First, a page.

These situations demand patience and understanding on the part of loved ones and caregivers. The best approach is to transition from a ‘reality’ orientation to ‘validation’. Instead of confronting your wife with “the facts,” try to shift your conversations to her underlying feelings. Her childhood home obviously holds a special place in her memories, so make an effort to reinforce those memories in a positive way. “That was a beautiful place, wasn’t it. I bet your neighbors envied you.” Understand that your wife’s disease has created a wall between her reality and yours. She’s not “wrong” or intentionally denying the truth; she is simply trying to cope with her own truth.

Please support our local Alzheimer’s Association at 316-267-7333.

 

“We finally convinced Mom that she can’t take care of Dad by herself anymore…”

Thursday, January 19th, 2017 12:18:09 PM
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We finally convinced Mom that she can’t take care of Dad by herself anymore. But how can we keep her from feeling so guilty?

Your parents have cared for each other the entire time they’ve been together. It’s only natural that when one is no longer able to do that, there would be a sense of guilt. But evidence suggests that your mother’s continued efforts to care for your father herself puts her own health at risk. In fact, over 60% of those caring for a loved one with Alzheimer’s actually die before the one with the disease.

Moving your father to a ComfortCare Home is more like a change of address than a change of lifestyle. Unlike an “institution,” a ComfortCare Home provides individualized care in a residential setting complete with each Resident’s own furnishings and mementos. Nothing alleviates feelings of guilt more convincingly than the realization that both the person with the disease, and the caregiver, are better off when care is entrusted to us.

Please support our local Alzheimer’s Association at 316-267-7333.

 

“What kind of environment is best for caring for someone with Alzheimer’s?”

Thursday, January 19th, 2017 12:17:31 PM
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In quality medical care, as a general rule, bigger is better. Where memory loss is concerned the opposite is more often true. In addition to loss of memory, Alzheimer’s disease causes loss of judgment and communication skills. As the disease progresses, physical coordination diminishes and the person with Alzheimer’s faces increased risk of injury, becoming disoriented or wandering off. A proper caregiving environment takes all of these factors into account, not only in planning, but also in staffing and daily operations.

As functioning becomes increasingly impaired, the person with Alzheimer’s becomes more dependent on caregivers for help with tasks such as dressing, washing and even eating. And with this dependency comes an increased demand for safety. For these reasons, care is best provided in a secure, home-like environment with familiar surroundings and a high ratio of caregivers to residents, where there is greatest opportunity for one-on-one attention and interaction.

Please support our local Alzheimer’s Association at 316-267-7333.

 

The 7 Stages of Alzheimer’s: Stage 1 – “Business As Usual”

Thursday, January 19th, 2017 12:17:04 PM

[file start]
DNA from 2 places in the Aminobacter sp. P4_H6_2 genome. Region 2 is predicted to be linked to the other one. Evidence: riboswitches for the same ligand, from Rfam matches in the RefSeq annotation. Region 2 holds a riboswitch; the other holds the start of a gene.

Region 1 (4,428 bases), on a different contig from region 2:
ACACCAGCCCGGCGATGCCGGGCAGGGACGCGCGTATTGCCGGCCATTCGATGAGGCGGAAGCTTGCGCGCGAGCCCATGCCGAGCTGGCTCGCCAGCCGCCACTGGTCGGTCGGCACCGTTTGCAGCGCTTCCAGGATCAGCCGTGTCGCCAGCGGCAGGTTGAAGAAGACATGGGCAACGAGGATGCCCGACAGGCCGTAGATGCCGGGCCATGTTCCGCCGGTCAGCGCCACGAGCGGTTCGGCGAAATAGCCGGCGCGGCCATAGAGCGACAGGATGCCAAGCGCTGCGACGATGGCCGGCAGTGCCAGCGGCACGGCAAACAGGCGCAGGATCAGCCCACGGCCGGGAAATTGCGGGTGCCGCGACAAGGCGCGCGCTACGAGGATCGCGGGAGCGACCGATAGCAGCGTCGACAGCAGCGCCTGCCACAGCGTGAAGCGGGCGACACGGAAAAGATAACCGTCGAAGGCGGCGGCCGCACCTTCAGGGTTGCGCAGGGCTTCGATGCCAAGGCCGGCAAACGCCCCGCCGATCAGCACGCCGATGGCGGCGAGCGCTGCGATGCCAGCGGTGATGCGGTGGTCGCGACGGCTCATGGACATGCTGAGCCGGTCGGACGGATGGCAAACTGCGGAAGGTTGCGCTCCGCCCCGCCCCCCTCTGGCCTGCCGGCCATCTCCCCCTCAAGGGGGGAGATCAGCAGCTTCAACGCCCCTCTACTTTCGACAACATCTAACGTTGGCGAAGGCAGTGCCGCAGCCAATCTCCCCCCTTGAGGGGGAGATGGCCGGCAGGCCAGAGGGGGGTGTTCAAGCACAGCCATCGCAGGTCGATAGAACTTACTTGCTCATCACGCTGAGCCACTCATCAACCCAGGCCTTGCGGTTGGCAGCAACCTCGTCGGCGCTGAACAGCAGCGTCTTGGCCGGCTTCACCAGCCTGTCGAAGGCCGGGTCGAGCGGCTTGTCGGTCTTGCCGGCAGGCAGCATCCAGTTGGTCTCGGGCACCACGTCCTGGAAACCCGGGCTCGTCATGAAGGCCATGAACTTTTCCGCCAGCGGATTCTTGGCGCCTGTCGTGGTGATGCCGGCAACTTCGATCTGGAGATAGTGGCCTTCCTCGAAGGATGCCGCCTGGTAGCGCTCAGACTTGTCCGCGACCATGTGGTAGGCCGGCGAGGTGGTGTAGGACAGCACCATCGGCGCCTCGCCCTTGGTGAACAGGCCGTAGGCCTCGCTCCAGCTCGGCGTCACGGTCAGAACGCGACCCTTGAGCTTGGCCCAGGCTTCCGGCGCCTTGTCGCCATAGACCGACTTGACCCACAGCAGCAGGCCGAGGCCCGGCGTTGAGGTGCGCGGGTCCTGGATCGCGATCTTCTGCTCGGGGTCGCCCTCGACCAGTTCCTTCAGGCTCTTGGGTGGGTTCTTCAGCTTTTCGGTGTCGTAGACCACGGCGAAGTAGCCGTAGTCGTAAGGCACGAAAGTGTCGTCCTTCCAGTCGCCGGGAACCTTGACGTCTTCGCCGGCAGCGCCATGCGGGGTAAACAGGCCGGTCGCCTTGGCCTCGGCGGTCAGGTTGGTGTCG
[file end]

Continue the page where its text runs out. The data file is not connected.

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Firsthand experience with people diagnosed with Alzheimer’s can be misleading – symptoms appear, the diagnosis is confirmed, and the individual soon shows increasingly severe signs of cognitive impairment. As time goes on, the decline becomes even more evident and more rapid, but we’re only seeing the end result of a process long in the making. The fact is, from Stage 1 through Stage 7, the progression of Alzheimer’s Disease may take as long as 25 years or more.

Medical evidence reveals that Alzheimer’s disease may be damaging the brain for nearly two decades before the first symptoms appear. During this time – the period researchers have identified as Stage 1 – the person shows no outward signs. Cognitive function is normal, and for the individual it’s seemingly business as usual.

Please support our local Alzheimer’s Association at 316-267-7333.

 

“When is it time?” Answering the critical question.

Thursday, January 19th, 2017 12:11:46 PM
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Throughout our more than two decades of dealing with families of Alzheimer’s sufferers, the single most common question we are asked is, “How do you know when it’s time to place someone with memory impairment into long-term care?” Rather than a single answer, a family’s decision may be influenced by several factors, the most important of which is determined by what’s in the best interests of the person with the disease. Regardless, the first step must be an accurate diagnosis. The Alzheimer’s Association suggests consulting your primary physician, geriatric psychiatrist or psychologist.

Should a diagnosis confirm that your loved one is in the early stages of dementia and not some treatable disorder, and recognizing that their cognitive decline will create difficulties with basic activities of daily living and ultimately affect their ability to live alone, a family will want to consider other factors. These include not only the individual’s physical wellbeing, but their emotional and psychological health, and the impact that providing care has on caregivers and families. I’ll discuss each of these in future columns.

Please support our local Alzheimer’s Association at 316-267-7333.

 

The 7 Stages of Alzheimer’s: Stage 2 – “Just Getting A Little Forgetful”

Thursday, January 19th, 2017 12:11:37 PM
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Minor forgetfulness is the most typical symptom exhibited by people in Stage 2. However, “forgetfulness” is a familiar

complaint among members of our nation’s 65-and-over population, even those not suffering from Alzheimer’s. In fact, at least half of all persons in this age group report occasional mild difficulty in recalling someone’s name or remembering where they left items such as keys or eyeglasses. Forgetfulness can be caused by any number of factors, many unrelated to Alzheimer’s Disease. But while forgetfulness is simply a normal aspect of aging and may not be particularly noticeable to loved ones, or even the family physician, persons with these symptoms may later be diagnosed with Alzheimer’s.

In confirmed cases of Alzheimer’s, it is routinely discovered that the individual had previously exhibited “Stage 2” symptoms.

Please support our local Alzheimer’s Association at 316-267-7333.